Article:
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Math Help - Help with a calculus test question

  1. #1
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    Help with a calculus test question

    I need to redo this question to get partial credit but it looks like none of the examples or homework we've done:

    Given f'(x) = 4e^(2x) and  f(0) = 1, find the function f(x)?
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  2. #2
    Super Member PaulRS's Avatar
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    Let's see it this way, if you have f(x)=C\cdot{x^2}+k where C and k are real numbers, derivating: f'(x)=C\cdot{2}\cdot{x}

    Then C\cdot{x^2}+k is the anti-derivative of C\cdot{2}\cdot{x}

    That's denoted as follows: \int{C\cdot{2}\cdot{x}}\cdot{dx}=C\cdot{x^2}+k

    To find the anti-derivative you need (there are an infinit number of them) you have to find the constant k, and for that you use the other information you have

    Read here:
    http://www.mathhelpforum.com/math-he...66-post12.html

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  3. #3
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    Quote Originally Posted by PaulRS View Post
    Let's see it this way, if you have f(x)=C\cdot{x^2}+k where C and k are real numbers, derivating: f'(x)=C\cdot{2}\cdot{x}

    Then C\cdot{x^2}+k is the anti-derivative of C\cdot{2}\cdot{x}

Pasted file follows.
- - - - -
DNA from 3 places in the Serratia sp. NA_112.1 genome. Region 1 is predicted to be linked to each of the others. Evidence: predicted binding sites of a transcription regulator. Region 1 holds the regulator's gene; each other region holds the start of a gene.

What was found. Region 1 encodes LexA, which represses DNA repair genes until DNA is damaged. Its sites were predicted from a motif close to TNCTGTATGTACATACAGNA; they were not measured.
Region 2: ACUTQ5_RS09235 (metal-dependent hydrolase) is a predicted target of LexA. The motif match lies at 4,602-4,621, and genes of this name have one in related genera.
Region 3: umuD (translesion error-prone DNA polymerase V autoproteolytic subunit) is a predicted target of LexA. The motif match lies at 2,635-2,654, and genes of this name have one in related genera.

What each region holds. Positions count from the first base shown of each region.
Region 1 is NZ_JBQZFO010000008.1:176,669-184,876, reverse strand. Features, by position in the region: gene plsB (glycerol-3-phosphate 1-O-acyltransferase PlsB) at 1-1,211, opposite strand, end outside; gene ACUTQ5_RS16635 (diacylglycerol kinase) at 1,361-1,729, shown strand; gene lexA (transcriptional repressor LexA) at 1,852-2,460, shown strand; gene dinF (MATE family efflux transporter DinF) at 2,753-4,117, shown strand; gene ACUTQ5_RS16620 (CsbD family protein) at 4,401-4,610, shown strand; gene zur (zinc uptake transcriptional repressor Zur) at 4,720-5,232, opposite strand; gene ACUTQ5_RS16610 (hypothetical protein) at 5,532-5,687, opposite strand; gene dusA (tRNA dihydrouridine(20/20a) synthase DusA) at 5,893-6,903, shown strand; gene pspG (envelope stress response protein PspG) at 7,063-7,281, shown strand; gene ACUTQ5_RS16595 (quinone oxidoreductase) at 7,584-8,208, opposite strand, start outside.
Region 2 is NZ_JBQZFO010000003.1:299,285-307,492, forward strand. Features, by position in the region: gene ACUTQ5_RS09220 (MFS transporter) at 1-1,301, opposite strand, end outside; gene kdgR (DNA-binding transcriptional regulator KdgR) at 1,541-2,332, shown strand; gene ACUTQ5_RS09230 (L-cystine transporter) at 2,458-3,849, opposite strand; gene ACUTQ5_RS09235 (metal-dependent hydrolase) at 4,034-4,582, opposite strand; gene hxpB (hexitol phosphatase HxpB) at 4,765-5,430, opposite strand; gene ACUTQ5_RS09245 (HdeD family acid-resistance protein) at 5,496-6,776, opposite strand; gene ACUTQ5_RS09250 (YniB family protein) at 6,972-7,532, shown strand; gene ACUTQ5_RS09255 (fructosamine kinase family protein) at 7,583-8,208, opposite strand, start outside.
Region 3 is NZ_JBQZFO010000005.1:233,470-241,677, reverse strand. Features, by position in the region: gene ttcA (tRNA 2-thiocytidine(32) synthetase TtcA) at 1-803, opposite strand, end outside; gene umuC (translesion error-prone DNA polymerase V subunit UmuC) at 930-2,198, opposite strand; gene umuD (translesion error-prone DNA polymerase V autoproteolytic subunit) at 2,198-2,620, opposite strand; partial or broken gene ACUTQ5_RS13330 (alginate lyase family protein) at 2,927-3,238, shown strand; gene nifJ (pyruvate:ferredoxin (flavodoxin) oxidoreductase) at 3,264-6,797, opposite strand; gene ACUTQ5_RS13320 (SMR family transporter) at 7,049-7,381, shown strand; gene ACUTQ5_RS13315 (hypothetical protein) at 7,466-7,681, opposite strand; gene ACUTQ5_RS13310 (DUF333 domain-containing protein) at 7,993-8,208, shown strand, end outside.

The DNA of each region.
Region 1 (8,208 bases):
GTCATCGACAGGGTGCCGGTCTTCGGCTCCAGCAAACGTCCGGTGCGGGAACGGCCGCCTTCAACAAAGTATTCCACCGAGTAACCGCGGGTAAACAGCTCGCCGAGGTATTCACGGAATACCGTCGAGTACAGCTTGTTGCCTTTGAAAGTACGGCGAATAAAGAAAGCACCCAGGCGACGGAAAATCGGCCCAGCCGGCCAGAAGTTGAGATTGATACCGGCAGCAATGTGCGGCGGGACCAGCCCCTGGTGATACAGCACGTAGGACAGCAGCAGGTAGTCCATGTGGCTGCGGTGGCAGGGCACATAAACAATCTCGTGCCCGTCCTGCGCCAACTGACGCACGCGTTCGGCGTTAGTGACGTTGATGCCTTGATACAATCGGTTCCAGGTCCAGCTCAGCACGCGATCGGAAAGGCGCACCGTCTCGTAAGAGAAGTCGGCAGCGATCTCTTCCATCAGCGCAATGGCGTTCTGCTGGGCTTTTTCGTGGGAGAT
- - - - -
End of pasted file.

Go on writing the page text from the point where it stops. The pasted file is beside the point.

That's denoted as follows: \int{C\cdot{2}\cdot{x}}\cdot{dx}=C\cdot{x^2}+k

    To find the constant k you use the other information you have

    Read here:
    http://www.mathhelpforum.com/math-he...66-post12.html

    this seems to work but i don't think we've gone over anti-derivatives yet. so far this section we've only gone over implicit differentiation, related rates, increments, linear approximation, increasing and dec functions, mean value theorem, and the first derivative test.
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  4. #4
    Super Member PaulRS's Avatar
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    Oh sorry, I didn't realised it was f(x)=4\cdot{e^{2x}} that you wanted.
    Be careful when writing the exponent f(x)=4\cdot{e^{2x}}

    Well, for this case given y=C\cdot{e^{2x}}+k derivating we have: y'=2\cdot{C}\cdot{e^{2x}} where C and k are real numbers
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